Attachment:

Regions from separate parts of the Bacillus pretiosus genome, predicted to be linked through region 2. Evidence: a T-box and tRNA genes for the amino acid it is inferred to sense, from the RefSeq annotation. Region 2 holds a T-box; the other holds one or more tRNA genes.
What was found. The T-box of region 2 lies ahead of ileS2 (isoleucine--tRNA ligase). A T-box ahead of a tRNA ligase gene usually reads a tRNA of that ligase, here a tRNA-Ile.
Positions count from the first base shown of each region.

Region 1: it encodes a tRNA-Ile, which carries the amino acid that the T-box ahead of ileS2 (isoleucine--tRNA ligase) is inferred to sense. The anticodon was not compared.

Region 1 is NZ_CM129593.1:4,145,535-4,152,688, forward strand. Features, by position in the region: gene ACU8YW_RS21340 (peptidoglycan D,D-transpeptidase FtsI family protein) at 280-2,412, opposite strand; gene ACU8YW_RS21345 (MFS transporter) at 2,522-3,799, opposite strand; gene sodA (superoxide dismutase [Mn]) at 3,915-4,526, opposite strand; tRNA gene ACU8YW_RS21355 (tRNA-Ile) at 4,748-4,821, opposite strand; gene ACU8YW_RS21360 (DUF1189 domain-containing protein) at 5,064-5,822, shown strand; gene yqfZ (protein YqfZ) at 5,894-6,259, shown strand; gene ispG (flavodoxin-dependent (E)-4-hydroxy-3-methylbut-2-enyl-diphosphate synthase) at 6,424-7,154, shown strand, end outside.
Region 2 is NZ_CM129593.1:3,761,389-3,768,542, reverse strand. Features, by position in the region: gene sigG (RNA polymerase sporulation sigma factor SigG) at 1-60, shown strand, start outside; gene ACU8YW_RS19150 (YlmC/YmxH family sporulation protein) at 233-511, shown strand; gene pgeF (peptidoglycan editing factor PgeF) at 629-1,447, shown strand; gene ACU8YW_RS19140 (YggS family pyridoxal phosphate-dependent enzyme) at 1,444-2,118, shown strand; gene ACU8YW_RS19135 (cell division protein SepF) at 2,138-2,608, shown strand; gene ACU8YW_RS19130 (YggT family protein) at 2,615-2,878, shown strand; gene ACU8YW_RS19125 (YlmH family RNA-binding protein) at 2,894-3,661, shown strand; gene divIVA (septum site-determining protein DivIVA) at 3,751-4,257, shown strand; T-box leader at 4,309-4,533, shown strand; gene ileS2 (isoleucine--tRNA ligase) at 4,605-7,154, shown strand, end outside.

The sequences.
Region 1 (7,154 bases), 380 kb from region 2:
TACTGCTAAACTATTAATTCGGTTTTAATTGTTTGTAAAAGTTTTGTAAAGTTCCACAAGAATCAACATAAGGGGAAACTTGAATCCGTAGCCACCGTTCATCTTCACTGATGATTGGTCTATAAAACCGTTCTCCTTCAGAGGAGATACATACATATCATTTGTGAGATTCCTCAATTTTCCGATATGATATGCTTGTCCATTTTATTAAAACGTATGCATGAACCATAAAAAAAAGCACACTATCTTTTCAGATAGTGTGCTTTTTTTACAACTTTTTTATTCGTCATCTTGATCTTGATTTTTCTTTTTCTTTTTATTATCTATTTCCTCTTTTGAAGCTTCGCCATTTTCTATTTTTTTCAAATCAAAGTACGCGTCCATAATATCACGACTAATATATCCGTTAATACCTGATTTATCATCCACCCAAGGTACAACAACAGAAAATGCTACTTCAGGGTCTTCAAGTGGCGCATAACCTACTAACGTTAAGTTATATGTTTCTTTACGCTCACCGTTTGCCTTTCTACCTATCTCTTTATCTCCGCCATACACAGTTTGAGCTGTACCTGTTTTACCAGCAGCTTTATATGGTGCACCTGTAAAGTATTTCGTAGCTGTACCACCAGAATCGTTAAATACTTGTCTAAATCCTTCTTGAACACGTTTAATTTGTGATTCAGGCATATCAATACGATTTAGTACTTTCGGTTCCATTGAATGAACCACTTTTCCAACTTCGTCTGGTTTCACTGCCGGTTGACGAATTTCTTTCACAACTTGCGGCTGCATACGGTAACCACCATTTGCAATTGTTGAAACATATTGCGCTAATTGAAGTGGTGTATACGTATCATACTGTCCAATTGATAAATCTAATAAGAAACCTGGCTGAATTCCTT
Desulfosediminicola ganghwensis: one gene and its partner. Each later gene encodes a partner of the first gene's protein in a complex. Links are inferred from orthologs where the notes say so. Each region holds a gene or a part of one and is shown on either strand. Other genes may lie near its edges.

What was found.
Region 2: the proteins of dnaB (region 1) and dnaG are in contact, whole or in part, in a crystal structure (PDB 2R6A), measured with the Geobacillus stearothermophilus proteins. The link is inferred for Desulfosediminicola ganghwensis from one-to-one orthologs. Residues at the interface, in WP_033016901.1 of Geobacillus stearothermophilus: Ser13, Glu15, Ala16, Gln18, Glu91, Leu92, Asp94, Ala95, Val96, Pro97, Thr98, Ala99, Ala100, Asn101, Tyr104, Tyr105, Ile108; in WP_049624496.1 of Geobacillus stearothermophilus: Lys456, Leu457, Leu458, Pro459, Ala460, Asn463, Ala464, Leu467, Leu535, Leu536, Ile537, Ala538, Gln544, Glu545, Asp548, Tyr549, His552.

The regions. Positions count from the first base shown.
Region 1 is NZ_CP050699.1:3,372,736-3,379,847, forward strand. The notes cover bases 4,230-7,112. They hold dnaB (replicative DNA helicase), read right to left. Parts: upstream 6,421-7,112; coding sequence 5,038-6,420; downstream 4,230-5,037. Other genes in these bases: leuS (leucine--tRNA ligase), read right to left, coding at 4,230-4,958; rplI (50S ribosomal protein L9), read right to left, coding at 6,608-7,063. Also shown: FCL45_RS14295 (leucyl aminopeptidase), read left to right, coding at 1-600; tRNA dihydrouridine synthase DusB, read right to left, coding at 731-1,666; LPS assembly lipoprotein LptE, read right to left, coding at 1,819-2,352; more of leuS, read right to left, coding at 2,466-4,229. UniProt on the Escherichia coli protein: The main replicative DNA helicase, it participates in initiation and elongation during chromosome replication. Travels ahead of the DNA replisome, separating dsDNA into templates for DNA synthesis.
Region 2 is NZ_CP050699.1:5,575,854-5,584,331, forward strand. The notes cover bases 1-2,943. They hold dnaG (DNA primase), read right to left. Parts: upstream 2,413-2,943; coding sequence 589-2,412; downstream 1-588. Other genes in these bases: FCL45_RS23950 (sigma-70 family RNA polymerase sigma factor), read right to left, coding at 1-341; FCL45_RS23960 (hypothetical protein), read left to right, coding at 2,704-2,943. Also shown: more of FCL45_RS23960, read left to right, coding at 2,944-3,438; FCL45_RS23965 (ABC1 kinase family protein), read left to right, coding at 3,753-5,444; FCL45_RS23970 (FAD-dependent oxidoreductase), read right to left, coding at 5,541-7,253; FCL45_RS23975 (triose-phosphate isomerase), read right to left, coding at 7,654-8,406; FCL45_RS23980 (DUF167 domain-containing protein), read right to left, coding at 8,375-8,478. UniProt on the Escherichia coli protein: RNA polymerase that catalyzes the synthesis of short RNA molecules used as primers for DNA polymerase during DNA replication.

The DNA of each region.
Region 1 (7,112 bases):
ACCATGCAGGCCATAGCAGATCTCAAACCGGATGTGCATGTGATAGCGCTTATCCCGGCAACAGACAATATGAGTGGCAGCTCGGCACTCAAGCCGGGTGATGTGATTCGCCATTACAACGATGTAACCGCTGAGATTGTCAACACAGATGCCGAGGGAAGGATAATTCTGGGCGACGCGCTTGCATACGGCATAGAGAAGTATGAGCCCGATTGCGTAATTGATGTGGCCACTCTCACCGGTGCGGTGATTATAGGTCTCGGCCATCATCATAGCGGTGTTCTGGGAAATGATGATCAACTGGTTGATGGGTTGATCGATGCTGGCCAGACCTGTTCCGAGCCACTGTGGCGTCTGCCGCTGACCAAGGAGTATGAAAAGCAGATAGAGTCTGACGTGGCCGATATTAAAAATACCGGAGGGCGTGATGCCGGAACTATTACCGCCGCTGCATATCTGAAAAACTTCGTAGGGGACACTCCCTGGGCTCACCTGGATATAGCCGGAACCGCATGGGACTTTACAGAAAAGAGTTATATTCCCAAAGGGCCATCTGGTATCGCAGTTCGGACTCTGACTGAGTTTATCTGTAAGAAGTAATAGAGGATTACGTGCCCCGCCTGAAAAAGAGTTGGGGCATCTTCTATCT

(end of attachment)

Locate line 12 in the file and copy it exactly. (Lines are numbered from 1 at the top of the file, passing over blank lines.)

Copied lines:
Region 2: the proteins of dnaB (region 1) and dnaG are in contact, whole or in part, in a crystal structure (PDB 2R6A), measured with the Geobacillus stearothermophilus proteins. The link is inferred for Desulfosediminicola ganghwensis from one-to-one orthologs. Residues at the interface, in WP_033016901.1 of Geobacillus stearothermophilus: Ser13, Glu15, Ala16, Gln18, Glu91, Leu92, Asp94, Ala95, Val96, Pro97, Thr98, Ala99, Ala100, Asn101, Tyr104, Tyr105, Ile108; in WP_049624496.1 of Geobacillus stearothermophilus: Lys456, Leu457, Leu458, Pro459, Ala460, Asn463, Ala464, Leu467, Leu535, Leu536, Ile537, Ala538, Gln544, Glu545, Asp548, Tyr549, His552.